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Business Companies 18 Jun 2020 Swiss watchmakers fe ...

Swiss watchmakers fear job cuts as sales hit by COVID-19 crisis

REUTERS
Published Jun 18, 2020, 2:24 pm IST
Updated Jun 18, 2020, 2:27 pm IST
Swiss watch exports plunged 68% in May
Swiss watchmakers expect fallout from the coronavirus pandemic will have a lasting impact on demand for watches. (AFP Photo)
 Swiss watchmakers expect fallout from the coronavirus pandemic will have a lasting impact on demand for watches. (AFP Photo)

ZURICH: Swiss watchmakers expect fallout from the coronavirus pandemic will have a lasting impact on demand for watches, which could mean job cuts later in the year, industry representatives told Reuters.

Swiss watch exports plunged 68% in May, as COVID-related store closures led to a sales collapse in major markets, along with the impact of protests in the United States and Hong Kong.

 

The Swiss Watch Federation described May as a “second month of quasi-paralysis” in a statement on Thursday. Exports in April were down 81%.

Francois-Henry Bennahmias, chief executive of high-end watch brand Audemars Piguet said: “It’s not that nobody wants to buy watches anymore, but in the after-COVID era many people will consume less, they will be more selective.”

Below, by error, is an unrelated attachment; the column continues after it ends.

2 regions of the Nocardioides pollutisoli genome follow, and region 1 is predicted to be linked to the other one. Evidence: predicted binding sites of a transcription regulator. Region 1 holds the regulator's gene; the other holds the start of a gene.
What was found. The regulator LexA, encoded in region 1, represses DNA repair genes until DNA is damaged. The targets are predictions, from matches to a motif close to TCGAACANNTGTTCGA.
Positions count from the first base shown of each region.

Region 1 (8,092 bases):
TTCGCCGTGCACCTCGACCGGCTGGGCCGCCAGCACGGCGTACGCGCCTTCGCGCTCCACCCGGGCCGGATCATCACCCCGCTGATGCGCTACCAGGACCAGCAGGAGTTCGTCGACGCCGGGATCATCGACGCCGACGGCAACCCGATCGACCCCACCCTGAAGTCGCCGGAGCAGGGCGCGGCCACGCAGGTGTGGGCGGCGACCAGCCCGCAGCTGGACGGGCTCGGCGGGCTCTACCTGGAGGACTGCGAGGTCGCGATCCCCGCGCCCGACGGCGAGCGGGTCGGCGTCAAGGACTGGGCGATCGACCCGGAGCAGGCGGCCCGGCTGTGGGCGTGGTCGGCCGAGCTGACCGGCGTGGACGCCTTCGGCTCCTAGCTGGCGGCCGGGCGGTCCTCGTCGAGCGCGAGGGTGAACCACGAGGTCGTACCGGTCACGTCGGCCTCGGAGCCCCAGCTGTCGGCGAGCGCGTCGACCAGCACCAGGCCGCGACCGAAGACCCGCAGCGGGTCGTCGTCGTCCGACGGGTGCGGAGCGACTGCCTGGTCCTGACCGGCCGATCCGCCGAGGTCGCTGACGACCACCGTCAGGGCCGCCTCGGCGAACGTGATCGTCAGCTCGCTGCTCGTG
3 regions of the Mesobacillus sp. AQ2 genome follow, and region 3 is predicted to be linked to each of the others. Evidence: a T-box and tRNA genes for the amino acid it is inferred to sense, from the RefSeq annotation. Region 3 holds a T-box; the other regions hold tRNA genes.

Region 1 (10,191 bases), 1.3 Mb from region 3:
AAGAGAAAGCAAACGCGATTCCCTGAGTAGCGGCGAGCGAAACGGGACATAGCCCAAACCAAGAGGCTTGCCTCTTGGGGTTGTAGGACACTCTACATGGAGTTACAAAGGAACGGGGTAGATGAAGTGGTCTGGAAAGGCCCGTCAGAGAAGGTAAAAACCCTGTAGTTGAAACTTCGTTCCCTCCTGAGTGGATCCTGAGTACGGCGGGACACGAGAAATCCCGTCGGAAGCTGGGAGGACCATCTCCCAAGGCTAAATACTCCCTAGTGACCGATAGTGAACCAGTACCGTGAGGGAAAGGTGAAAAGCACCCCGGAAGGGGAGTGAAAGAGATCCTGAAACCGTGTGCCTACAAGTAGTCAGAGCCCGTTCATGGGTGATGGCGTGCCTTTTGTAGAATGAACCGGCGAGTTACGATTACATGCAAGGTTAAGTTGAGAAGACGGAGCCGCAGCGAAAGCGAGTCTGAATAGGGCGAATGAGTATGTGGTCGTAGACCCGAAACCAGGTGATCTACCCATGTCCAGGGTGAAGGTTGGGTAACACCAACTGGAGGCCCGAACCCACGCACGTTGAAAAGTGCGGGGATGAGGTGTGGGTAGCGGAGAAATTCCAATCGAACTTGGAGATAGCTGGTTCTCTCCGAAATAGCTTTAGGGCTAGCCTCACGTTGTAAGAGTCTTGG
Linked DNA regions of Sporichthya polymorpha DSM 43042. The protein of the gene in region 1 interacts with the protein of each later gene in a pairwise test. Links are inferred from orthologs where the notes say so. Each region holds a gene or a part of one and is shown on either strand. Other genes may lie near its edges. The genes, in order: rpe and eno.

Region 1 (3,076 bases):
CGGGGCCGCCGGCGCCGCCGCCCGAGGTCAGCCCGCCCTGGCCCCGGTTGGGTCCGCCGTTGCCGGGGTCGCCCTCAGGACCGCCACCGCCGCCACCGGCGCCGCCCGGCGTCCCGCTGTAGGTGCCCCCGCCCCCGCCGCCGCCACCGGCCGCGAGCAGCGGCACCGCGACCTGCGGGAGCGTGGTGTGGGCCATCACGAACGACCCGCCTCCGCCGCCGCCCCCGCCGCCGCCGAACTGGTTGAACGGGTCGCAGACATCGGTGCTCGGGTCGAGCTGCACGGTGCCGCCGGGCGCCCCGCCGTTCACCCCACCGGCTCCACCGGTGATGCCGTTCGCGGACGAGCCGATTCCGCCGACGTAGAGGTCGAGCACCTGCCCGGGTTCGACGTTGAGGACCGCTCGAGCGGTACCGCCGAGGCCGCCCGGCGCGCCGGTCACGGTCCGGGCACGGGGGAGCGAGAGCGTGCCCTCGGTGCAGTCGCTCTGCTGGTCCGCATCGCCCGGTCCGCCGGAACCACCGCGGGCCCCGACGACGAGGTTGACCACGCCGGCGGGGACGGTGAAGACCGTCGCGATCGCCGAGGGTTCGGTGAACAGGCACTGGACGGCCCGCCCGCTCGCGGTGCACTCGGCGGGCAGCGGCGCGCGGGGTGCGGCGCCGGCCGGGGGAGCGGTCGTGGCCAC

He told Reuters he was most worried about the United States, the biggest market for Audemars, one of the last remaining independent Swiss watch brands. Bennahmias said he expected sales in general to fall by up to 25% this year, below the 1 billion Swiss franc ($1.05 billion) mark achieved last year.

 

Joris Engisch, head of watchmaker Singer, said the industry was just beginning to feel the pain. “Half of all the watches we sell go to Chinese customers and they won’t start travelling again soon,” he said.

“We have not had a single new order in three months. We’ll have to shut down completely for several weeks this summer,” he said, adding that smaller subcontractors with lower margins would struggle even more.

“I’m optimistic for the long term, but quite pessimistic for the end of the year, we’ll have one or even two extremely difficult years,” he said. “Companies will start laying off staff if they don’t see positive signals after the summer.”

 

Raphael Thiemard, who looks after the watch industry at Swiss union Unia, said he expected to see job cuts after the summer holidays.

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